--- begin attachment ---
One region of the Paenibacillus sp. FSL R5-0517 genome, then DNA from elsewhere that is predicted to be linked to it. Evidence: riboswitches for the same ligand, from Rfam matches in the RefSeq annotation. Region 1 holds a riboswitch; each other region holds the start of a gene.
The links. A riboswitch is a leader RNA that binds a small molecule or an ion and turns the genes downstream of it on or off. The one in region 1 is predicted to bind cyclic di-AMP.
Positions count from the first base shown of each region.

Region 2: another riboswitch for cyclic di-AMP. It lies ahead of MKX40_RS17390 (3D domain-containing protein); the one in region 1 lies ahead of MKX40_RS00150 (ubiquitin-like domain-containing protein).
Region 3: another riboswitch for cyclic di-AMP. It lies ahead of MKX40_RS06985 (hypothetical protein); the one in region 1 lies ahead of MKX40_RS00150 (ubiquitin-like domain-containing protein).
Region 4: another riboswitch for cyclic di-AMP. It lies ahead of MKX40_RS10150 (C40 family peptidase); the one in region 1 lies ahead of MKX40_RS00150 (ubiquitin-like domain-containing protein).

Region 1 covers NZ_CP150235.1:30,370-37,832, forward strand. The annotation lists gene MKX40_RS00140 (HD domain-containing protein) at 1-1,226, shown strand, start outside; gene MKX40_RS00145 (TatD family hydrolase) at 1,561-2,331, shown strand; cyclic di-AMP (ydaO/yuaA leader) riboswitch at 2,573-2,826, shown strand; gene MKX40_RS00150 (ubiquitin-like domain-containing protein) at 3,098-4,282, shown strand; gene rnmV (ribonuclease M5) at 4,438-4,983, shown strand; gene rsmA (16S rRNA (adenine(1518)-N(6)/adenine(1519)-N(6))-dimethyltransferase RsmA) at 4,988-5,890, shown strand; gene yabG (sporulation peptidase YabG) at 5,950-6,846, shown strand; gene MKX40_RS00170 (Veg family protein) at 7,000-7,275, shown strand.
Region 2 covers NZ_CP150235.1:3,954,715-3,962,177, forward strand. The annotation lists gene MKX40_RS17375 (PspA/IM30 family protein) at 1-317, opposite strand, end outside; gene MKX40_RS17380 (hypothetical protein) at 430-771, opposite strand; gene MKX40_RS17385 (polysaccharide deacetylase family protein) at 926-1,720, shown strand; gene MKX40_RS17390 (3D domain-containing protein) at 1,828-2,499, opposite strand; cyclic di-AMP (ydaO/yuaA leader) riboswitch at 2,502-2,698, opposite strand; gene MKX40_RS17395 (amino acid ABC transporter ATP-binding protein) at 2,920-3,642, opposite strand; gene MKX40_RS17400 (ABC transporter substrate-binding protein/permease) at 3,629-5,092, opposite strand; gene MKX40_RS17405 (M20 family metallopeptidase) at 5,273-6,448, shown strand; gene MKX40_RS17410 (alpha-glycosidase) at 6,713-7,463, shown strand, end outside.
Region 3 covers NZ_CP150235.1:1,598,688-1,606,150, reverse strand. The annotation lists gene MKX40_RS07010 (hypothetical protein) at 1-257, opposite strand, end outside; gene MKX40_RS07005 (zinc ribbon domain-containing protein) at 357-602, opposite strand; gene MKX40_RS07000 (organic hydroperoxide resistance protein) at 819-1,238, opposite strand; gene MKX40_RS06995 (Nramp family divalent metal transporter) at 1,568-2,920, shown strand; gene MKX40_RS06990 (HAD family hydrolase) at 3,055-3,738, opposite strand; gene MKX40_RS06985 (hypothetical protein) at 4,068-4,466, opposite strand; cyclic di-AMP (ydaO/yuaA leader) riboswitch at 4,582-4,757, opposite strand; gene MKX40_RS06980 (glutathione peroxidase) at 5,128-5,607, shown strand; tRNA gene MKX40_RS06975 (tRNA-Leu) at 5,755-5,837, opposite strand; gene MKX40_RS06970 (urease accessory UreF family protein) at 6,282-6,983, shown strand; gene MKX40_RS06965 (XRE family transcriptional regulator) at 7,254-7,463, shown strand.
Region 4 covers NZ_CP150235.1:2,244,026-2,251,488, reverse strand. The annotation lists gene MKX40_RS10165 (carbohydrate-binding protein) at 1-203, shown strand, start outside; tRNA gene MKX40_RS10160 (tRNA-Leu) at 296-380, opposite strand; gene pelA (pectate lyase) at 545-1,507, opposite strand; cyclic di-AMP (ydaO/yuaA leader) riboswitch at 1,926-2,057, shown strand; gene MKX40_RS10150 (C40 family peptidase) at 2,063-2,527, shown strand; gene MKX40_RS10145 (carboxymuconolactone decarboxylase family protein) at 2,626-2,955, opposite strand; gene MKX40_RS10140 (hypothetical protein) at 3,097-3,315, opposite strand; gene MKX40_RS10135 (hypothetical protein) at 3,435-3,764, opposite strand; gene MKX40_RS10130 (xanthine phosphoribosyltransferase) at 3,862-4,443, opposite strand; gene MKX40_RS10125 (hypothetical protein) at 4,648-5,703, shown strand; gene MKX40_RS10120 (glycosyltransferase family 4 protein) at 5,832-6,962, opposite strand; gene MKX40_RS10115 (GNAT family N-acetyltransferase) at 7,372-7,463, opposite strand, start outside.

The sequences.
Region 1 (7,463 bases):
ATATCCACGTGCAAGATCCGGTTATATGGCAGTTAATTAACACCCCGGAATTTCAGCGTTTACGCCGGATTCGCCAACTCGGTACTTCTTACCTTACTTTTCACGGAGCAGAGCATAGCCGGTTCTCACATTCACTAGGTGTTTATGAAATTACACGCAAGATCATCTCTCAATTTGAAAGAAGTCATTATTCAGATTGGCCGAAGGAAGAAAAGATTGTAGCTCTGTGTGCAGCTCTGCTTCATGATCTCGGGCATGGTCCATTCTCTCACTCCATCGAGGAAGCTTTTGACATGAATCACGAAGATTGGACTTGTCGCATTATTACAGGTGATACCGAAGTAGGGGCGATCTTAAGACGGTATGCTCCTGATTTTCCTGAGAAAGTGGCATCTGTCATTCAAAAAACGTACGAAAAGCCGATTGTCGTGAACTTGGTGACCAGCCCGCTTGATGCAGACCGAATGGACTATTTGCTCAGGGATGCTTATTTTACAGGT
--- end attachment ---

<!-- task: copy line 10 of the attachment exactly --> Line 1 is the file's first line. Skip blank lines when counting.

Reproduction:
Region 4 covers NZ_CP150235.1:2,244,026-2,251,488, reverse strand. The annotation lists gene MKX40_RS10165 (carbohydrate-binding protein) at 1-203, shown strand, start outside; tRNA gene MKX40_RS10160 (tRNA-Leu) at 296-380, opposite strand; gene pelA (pectate lyase) at 545-1,507, opposite strand; cyclic di-AMP (ydaO/yuaA leader) riboswitch at 1,926-2,057, shown strand; gene MKX40_RS10150 (C40 family peptidase) at 2,063-2,527, shown strand; gene MKX40_RS10145 (carboxymuconolactone decarboxylase family protein) at 2,626-2,955, opposite strand; gene MKX40_RS10140 (hypothetical protein) at 3,097-3,315, opposite strand; gene MKX40_RS10135 (hypothetical protein) at 3,435-3,764, opposite strand; gene MKX40_RS10130 (xanthine phosphoribosyltransferase) at 3,862-4,443, opposite strand; gene MKX40_RS10125 (hypothetical protein) at 4,648-5,703, shown strand; gene MKX40_RS10120 (glycosyltransferase family 4 protein) at 5,832-6,962, opposite strand; gene MKX40_RS10115 (GNAT family N-acetyltransferase) at 7,372-7,463, opposite strand, start outside.